If you’ve ever worn a reversible jacket, you may have preferred one side over the other. Sue VanHandel, our business and sign assistant, carries the reversible jacket analogy one step further—wearing her personal mantra of excellence for both internal and external customers
Sue helps Oregon businesses obtain space on Interstate and off-Interstate logo signs. She is unabashedly enthusiastic about fostering small business visibility.
“A lot of people don’t think they qualify for a highway business sign. It might be because they are smaller “mom and pop” businesses. But I love being able to explain to them that the application and approval process is the same for all businesses, no matter what their size.”
Highway business sign approval is based on location, density of signs and population, and several other factors— not on company size or brand recognition.
Sue points out that an Oregon Travel Experience highway business sign is often the first point of information about a unique local dining experience or other attraction along major Interstates. “I like to discover something new when I’m driving down the highway,” she says, “so a highway logo sign is where I look for locally owned businesses.”
In Sue’s job, excellent investigative skills are required. “If someone calls in and doesn’t know what kind of sign they want, I have to ask a lot of questions to help them figure out what would be the best fit. There are so many variables to our application process and some of the state and federal requirements can be confusing for customers. It may take a long conversation to figure it all out.”
During the recent brand transition, Sue found herself fielding calls from quite a few of OTE’s 4,000 business highway sign customers, mostly with questions about the new name. “I had to reassure our customers that we were still the same company, still a state agency, and that everything had stayed the same in their billing process except for our name and logo.”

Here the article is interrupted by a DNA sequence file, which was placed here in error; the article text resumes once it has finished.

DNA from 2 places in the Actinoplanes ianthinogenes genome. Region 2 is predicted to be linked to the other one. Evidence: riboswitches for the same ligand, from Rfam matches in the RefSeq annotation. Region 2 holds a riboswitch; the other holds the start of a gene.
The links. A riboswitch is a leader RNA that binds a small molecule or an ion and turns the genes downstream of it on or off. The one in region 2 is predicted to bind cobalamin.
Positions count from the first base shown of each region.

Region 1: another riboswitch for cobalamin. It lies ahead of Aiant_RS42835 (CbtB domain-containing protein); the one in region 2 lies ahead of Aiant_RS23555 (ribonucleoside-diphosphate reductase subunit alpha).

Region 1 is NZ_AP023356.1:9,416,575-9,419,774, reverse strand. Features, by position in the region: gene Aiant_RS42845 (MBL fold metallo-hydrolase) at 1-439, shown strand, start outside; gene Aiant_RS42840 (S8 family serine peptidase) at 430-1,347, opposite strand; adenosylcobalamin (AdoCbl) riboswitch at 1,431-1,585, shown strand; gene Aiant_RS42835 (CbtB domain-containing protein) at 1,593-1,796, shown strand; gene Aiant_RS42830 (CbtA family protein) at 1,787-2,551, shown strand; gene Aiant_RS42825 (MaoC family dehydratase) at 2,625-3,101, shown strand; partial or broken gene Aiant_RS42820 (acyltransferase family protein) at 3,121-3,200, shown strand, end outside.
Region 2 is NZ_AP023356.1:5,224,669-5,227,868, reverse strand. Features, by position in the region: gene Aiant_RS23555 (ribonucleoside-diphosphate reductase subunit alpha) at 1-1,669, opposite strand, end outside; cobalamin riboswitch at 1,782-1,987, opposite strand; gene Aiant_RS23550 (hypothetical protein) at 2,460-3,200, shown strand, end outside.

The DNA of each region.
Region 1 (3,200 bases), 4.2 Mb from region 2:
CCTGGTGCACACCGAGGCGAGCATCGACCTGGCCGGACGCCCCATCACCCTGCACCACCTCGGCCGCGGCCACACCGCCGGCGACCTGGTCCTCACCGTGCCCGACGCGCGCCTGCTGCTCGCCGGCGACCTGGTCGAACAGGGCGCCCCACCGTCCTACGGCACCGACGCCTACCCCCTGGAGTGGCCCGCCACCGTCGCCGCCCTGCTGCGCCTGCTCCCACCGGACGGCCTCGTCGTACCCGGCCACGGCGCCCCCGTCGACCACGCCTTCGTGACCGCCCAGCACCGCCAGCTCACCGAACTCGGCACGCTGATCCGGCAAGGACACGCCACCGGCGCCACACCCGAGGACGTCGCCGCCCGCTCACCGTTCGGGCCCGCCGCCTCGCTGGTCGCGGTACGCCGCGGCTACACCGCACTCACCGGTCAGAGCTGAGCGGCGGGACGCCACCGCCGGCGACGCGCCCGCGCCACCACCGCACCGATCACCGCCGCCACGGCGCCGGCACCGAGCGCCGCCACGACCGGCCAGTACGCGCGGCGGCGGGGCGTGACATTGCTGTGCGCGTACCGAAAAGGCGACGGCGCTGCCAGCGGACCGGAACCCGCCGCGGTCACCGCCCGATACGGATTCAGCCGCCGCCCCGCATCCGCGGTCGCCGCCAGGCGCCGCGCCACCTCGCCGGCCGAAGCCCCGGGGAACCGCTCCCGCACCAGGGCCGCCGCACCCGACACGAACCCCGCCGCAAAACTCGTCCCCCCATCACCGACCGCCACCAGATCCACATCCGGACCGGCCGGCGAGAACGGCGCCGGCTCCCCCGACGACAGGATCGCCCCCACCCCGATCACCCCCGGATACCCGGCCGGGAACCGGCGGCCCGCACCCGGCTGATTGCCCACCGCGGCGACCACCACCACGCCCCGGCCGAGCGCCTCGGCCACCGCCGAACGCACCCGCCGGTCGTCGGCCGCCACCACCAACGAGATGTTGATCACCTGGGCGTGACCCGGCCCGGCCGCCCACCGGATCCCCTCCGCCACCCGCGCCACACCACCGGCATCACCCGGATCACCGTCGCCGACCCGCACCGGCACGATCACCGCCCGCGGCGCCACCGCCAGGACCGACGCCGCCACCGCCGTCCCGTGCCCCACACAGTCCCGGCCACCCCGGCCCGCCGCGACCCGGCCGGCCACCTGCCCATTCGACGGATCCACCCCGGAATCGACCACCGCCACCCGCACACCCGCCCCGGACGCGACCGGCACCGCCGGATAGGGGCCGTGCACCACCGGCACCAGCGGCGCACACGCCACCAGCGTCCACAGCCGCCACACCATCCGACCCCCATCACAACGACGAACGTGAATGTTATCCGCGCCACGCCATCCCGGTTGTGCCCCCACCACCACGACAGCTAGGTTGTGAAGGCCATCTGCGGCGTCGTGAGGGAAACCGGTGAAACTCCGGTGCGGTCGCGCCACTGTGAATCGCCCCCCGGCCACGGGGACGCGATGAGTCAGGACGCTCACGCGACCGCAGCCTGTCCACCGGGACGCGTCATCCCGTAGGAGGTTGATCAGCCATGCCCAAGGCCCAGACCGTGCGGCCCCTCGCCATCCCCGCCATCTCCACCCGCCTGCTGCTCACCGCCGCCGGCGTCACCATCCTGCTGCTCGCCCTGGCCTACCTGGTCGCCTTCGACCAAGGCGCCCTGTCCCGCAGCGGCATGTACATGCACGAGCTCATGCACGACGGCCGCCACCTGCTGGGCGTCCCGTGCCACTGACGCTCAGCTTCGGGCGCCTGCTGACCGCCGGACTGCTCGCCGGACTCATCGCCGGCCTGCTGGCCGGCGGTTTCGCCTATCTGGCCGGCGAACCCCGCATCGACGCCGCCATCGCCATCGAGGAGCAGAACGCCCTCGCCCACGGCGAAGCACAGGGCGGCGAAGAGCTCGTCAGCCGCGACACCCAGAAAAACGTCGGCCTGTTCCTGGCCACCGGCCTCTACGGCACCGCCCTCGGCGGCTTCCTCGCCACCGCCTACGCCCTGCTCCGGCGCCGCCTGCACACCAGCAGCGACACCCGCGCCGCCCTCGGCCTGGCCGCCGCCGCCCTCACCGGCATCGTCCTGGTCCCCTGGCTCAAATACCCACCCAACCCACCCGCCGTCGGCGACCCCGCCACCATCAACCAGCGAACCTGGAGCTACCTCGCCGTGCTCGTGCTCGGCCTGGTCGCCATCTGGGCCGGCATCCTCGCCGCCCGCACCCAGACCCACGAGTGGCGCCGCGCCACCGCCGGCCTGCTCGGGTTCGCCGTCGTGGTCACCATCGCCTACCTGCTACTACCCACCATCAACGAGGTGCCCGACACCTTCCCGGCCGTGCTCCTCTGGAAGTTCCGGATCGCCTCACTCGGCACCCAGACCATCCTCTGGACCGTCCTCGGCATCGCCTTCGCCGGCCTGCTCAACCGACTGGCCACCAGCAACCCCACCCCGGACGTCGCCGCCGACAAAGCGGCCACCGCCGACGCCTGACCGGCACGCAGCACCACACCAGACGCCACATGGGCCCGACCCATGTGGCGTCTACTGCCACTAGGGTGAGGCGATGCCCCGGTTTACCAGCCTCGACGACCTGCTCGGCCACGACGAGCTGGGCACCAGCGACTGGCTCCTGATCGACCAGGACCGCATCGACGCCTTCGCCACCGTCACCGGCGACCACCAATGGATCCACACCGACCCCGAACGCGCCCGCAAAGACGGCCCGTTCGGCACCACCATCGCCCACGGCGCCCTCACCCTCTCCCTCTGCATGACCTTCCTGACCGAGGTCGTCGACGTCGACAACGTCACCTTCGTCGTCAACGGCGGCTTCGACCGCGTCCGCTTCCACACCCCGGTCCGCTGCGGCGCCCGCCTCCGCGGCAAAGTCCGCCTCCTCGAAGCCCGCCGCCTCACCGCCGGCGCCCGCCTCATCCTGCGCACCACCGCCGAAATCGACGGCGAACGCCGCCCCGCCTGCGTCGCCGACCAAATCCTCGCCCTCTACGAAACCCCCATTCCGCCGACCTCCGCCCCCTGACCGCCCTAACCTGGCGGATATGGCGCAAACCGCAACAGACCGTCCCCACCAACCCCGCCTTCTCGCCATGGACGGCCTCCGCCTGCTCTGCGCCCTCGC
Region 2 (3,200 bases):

Sue will often help define the value of a highway business sign by emailing OTE customers a photo of their installed sign. “Once they see their logo up on that sign, they really understand what kind of economic impact a sign has. Our signs are a really good product and are a total win for many businesses.”
When not hard at work for Oregon Travel Experience, Sue volunteers with the Santiam Canyon Rodeo Association, a community-based charitable non-profit organization near Stayton. “We do fundraising not only for the rodeo but also for the Stayton Hospital. Many women’s groups also receive donations from us because the need is so great.”
While many employees embrace excellence as a value, not many integrate it as seamlessly into their everyday jobs. Sue VanHandel delivers quality front-line service and ensures a positive and productive customer experience. Her approach works equally on the inside of the organization (with her coworkers) as well as externally with OTE sign customers.
For more information about Oregon Travel Experience highway business signs, visit our overall sign program page.
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